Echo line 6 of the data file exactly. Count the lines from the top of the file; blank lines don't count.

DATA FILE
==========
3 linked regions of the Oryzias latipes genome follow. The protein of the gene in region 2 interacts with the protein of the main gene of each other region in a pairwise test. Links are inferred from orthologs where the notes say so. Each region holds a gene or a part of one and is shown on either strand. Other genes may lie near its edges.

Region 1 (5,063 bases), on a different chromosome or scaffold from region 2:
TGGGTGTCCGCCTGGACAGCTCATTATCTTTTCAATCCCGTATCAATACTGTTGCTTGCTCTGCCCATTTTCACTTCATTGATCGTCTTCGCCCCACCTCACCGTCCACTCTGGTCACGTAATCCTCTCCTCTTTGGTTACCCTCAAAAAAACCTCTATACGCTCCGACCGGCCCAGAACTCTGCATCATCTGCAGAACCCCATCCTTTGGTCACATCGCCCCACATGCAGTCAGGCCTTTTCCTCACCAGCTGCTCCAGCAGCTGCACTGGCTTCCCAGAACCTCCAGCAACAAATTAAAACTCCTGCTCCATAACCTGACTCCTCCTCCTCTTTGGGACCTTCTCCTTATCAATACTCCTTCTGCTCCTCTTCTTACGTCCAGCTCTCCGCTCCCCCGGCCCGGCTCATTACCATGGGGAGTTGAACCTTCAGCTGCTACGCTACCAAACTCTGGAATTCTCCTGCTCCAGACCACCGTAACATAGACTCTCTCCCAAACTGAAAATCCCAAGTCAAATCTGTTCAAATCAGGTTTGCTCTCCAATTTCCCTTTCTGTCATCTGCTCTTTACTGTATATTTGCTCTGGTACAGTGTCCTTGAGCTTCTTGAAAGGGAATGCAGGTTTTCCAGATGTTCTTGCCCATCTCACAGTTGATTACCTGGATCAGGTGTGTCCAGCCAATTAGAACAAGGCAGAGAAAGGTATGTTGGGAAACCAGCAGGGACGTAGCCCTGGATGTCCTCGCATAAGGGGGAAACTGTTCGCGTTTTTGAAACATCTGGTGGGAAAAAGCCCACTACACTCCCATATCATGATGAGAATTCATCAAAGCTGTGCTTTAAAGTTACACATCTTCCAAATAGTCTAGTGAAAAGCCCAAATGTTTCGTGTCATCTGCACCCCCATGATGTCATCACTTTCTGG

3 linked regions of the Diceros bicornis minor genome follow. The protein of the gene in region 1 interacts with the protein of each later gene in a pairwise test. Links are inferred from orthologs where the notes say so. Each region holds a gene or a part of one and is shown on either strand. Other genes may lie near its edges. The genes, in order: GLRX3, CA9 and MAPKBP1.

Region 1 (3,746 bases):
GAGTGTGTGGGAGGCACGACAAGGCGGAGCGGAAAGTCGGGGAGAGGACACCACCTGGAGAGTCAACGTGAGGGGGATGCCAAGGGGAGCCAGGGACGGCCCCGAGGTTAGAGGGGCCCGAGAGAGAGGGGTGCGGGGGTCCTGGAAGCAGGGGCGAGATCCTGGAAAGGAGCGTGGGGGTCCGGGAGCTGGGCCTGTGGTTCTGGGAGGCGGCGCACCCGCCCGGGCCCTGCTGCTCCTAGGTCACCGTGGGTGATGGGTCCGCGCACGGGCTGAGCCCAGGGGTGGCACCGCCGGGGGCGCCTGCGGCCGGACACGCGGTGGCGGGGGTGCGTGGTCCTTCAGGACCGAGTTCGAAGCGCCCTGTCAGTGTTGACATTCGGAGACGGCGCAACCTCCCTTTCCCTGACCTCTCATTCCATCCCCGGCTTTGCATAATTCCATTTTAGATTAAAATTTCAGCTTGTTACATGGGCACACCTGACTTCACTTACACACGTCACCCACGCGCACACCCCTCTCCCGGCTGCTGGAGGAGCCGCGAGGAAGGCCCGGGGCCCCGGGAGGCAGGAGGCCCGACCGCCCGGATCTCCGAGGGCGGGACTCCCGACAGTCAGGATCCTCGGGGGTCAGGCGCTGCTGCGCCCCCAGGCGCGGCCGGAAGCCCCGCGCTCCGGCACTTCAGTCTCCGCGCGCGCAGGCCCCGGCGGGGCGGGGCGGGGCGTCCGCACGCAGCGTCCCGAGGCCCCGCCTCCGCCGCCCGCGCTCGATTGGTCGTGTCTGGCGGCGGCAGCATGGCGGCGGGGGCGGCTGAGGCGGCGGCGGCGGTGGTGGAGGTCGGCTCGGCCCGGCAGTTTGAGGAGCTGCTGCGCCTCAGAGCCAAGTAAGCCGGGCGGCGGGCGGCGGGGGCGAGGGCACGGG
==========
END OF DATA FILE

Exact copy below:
GAGTGTGTGGGAGGCACGACAAGGCGGAGCGGAAAGTCGGGGAGAGGACACCACCTGGAGAGTCAACGTGAGGGGGATGCCAAGGGGAGCCAGGGACGGCCCCGAGGTTAGAGGGGCCCGAGAGAGAGGGGTGCGGGGGTCCTGGAAGCAGGGGCGAGATCCTGGAAAGGAGCGTGGGGGTCCGGGAGCTGGGCCTGTGGTTCTGGGAGGCGGCGCACCCGCCCGGGCCCTGCTGCTCCTAGGTCACCGTGGGTGATGGGTCCGCGCACGGGCTGAGCCCAGGGGTGGCACCGCCGGGGGCGCCTGCGGCCGGACACGCGGTGGCGGGGGTGCGTGGTCCTTCAGGACCGAGTTCGAAGCGCCCTGTCAGTGTTGACATTCGGAGACGGCGCAACCTCCCTTTCCCTGACCTCTCATTCCATCCCCGGCTTTGCATAATTCCATTTTAGATTAAAATTTCAGCTTGTTACATGGGCACACCTGACTTCACTTACACACGTCACCCACGCGCACACCCCTCTCCCGGCTGCTGGAGGAGCCGCGAGGAAGGCCCGGGGCCCCGGGAGGCAGGAGGCCCGACCGCCCGGATCTCCGAGGGCGGGACTCCCGACAGTCAGGATCCTCGGGGGTCAGGCGCTGCTGCGCCCCCAGGCGCGGCCGGAAGCCCCGCGCTCCGGCACTTCAGTCTCCGCGCGCGCAGGCCCCGGCGGGGCGGGGCGGGGCGTCCGCACGCAGCGTCCCGAGGCCCCGCCTCCGCCGCCCGCGCTCGATTGGTCGTGTCTGGCGGCGGCAGCATGGCGGCGGGGGCGGCTGAGGCGGCGGCGGCGGTGGTGGAGGTCGGCTCGGCCCGGCAGTTTGAGGAGCTGCTGCGCCTCAGAGCCAAGTAAGCCGGGCGGCGGGCGGCGGGGGCGAGGGCACGGG